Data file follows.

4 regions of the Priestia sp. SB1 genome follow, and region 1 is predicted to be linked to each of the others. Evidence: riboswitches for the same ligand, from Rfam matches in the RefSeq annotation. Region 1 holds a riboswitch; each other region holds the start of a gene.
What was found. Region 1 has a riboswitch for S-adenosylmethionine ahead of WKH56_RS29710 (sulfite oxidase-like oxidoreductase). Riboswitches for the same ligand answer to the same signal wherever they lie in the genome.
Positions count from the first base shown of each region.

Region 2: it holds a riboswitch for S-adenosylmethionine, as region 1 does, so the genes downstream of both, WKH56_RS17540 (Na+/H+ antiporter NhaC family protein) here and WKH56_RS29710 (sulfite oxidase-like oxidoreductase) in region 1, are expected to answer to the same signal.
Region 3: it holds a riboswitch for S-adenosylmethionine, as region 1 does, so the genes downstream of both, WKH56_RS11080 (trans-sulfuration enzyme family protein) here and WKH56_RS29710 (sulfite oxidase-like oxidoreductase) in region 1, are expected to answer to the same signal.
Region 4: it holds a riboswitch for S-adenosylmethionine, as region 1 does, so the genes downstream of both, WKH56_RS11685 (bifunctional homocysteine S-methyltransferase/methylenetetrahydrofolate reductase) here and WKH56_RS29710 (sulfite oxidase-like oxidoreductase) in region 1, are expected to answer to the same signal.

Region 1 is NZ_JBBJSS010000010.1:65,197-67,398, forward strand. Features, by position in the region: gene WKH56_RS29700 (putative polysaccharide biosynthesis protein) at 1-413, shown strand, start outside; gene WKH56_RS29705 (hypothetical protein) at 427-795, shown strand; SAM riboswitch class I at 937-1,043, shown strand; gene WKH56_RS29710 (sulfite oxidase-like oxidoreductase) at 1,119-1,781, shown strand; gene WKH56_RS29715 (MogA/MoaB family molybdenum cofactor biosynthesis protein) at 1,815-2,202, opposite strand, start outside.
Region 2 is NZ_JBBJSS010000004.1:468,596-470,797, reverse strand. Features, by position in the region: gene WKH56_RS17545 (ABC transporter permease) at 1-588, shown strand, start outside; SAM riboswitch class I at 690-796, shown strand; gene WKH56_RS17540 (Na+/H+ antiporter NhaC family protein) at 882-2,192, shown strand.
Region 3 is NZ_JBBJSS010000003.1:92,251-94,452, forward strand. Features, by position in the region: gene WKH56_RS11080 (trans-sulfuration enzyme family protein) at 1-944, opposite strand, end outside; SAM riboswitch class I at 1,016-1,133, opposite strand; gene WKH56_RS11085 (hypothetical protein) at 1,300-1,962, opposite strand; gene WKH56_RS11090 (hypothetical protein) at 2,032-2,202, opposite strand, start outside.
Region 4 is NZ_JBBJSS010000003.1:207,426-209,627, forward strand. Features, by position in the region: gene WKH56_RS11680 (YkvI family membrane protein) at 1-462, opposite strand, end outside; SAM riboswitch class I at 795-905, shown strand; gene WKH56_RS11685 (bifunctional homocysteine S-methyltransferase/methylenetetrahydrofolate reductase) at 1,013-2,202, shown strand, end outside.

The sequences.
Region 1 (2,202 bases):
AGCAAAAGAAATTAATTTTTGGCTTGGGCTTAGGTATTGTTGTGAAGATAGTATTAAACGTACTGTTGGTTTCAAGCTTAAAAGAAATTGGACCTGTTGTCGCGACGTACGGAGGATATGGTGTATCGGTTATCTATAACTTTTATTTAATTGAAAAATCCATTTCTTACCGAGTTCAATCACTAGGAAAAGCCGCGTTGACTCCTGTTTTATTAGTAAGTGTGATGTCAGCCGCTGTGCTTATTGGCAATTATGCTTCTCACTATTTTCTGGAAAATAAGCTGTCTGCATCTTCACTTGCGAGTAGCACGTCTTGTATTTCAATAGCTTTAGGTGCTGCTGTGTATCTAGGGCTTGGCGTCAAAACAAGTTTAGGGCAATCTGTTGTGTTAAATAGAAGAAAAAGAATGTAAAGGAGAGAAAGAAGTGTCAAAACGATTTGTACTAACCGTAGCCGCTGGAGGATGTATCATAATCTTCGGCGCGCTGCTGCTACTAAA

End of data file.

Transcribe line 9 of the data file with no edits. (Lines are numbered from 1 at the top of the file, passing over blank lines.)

Region 3 is NZ_JBBJSS010000003.1:92,251-94,452, forward strand. Features, by position in the region: gene WKH56_RS11080 (trans-sulfuration enzyme family protein) at 1-944, opposite strand, end outside; SAM riboswitch class I at 1,016-1,133, opposite strand; gene WKH56_RS11085 (hypothetical protein) at 1,300-1,962, opposite strand; gene WKH56_RS11090 (hypothetical protein) at 2,032-2,202, opposite strand, start outside.